Life of Pi

ImageFirst of all, if you like to enjoy a film in its purest and unanticipated sense, just know Ang Lee’s Life of Pi is a spectacular cinematic experience. Now stop reading and go see it. For the rest of you, prepare yourself for The People’s Critic to convince you that you should find a two-hour break in your day to go see this movie.

Ang Lee has been one of those directors who can shatter cultural bias and stereotype and make films that cut to the bone of virtually any genre, culture, or philosophy. A Taiwanese filmmaker, Lee disappears into his material like no other filmmaker. His personal stamp on a film is simply that he gets it right. The Ice Storm revealed his ability to poetically peel the layers off of the American suburban lifestyle and reveal some of the chaos that lies beneath the calm, picturesque surface. His adaptation of Jane Austen’s Victorian Romance Sense and Sensibility was pitch perfect. Additionally he has shown a steady hand at vividly visual genre films like Crouching Tiger, Hidden Dragon and Brokeback Mountain. These films bare little resemblance to each other, except that they “get it right.” Furthermore, no better example for Lee’s “getting it right” can be given than his adaptation of Yann Martel’s Life of Pi.

Life of Pi is a narrative framed by Pi as an adult(Ifran Kahn) telling his story to a writer. This frame story can be summed up by paraphrasing a quote by the writer who says he’s a Canadian who went to French-India looking for a story only to find there’s an Indian in French-Canada with a story to tell. The film then transports us back to French-India in the late 1970s where Pi(now played by Suraj Sharma) begins an epic tale of self-discovery.

Now, clearly most viewers will be eagerly awaiting the story of the guy on a boat with a tiger, but this film is much more than this. It is a religious film, but it does not preach. Instead, it takes into consideration all of the ideas, beliefs, doubts, and misconceptions that exist and simply tells a story. Do not overlook or underestimate the film’s opening act; the setup is as rewarding as the visual magnificence that is to follow. Needless to say, it is the visual effects and cinematic beauty that will doubtless be the conversation surrounding Life of Pi and deservedly so. From the moment the map of the Mariana Trench appears on the screen, hold on to your seats! No film, including Avatar, has achieved this level of visual grandeur with 3D technology. What is more, Life of Pi exists right here on our own planet. Lee’s careful precision as a director, takes full advantage of every opportunity to amaze the audience with wonder.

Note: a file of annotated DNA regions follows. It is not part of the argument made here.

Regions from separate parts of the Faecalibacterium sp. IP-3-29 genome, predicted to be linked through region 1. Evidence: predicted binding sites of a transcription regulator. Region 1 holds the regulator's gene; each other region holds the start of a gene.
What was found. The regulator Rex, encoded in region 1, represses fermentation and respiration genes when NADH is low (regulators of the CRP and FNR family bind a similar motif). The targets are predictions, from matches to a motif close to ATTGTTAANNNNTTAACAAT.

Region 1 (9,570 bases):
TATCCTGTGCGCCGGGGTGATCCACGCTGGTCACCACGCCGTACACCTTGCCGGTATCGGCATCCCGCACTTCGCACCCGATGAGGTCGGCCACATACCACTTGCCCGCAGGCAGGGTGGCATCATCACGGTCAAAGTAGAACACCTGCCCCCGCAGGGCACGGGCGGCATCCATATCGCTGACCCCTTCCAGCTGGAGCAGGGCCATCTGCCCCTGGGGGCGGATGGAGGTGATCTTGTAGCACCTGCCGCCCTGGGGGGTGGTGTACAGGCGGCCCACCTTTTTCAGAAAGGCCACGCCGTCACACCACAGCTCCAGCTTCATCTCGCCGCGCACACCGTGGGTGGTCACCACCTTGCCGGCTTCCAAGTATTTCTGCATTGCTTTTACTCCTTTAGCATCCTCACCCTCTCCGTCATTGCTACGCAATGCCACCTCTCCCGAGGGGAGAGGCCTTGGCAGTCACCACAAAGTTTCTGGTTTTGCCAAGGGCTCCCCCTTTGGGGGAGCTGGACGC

Inevitably, Pi does find himself in the unique situation of living on a lifeboat with a Bengal tiger. However, this is all that is unique about it. Many films have explored the survivor element of what the limits of human endurance are. What allows Pi to rise above those is the spiritual depth that is created from the film’s opening act and the awe-inspiring visual effects that are second to none.

Life of Pi is a low-key masterpiece. It sneaks up on you and while not complicated, welcomes multiple viewings. The opening credits depicting animals happily living in captivity holds new meaning after experiencing the film for the first time. Lee presents a very enjoyable and thought-provoking version of Martel’s widely admired source material. It was said that Life of Pi was one of those unfilmable stories- that it can exist in the mind of the reader and nowhere else. Lee has proven those skeptics incorrect; however, this film is more than a companion or adaptation of the novel. It has surpassed that into something much more special and distinctive. A

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The Weekly DISCussion

Over the recent Thanksgiving weekend, a family member and I inevitably started discussing movies. After a thought-provoking and inspiring conversation about the alleged merits of the film Tucker and Dale Vs. Evil, it occurred to both of us that The People’s Critic has vastly overlooked an opportunity to extend movie commentary to the comforts of home. Therefore, a new weekly feature has been born: The Weekly DISCussion. The Weekly DISCussion will suggest a Must See DVD of the week along with a Netflix Must Stream of the Week.

Must See DVD of the Week: FargoImage

As the holiday shopping season kicks off, remarkable deals start rolling out for all kinds of movies. One of these deals that cannot be passed up is the Coen Brothers 4 disc box set, which includes Fargo, Millers Crossing, Blood Simple, and Raising Arizona. Although all four of these are worthy of the Must See DVD of the Week, I have settled on Fargo. Fargo is a masterpiece of simplicity. Joel and Ethan Coen put a microscope on Brainerd, Minnesota, a simple town, with simple people who are disrupted by the ingeniously idiotic decisions of one car salesman. The story is good, but its the “authentic” tone of the dialogue that really puts a unique stamp on Fargo and the experience of watching it. It’s good, you betcha!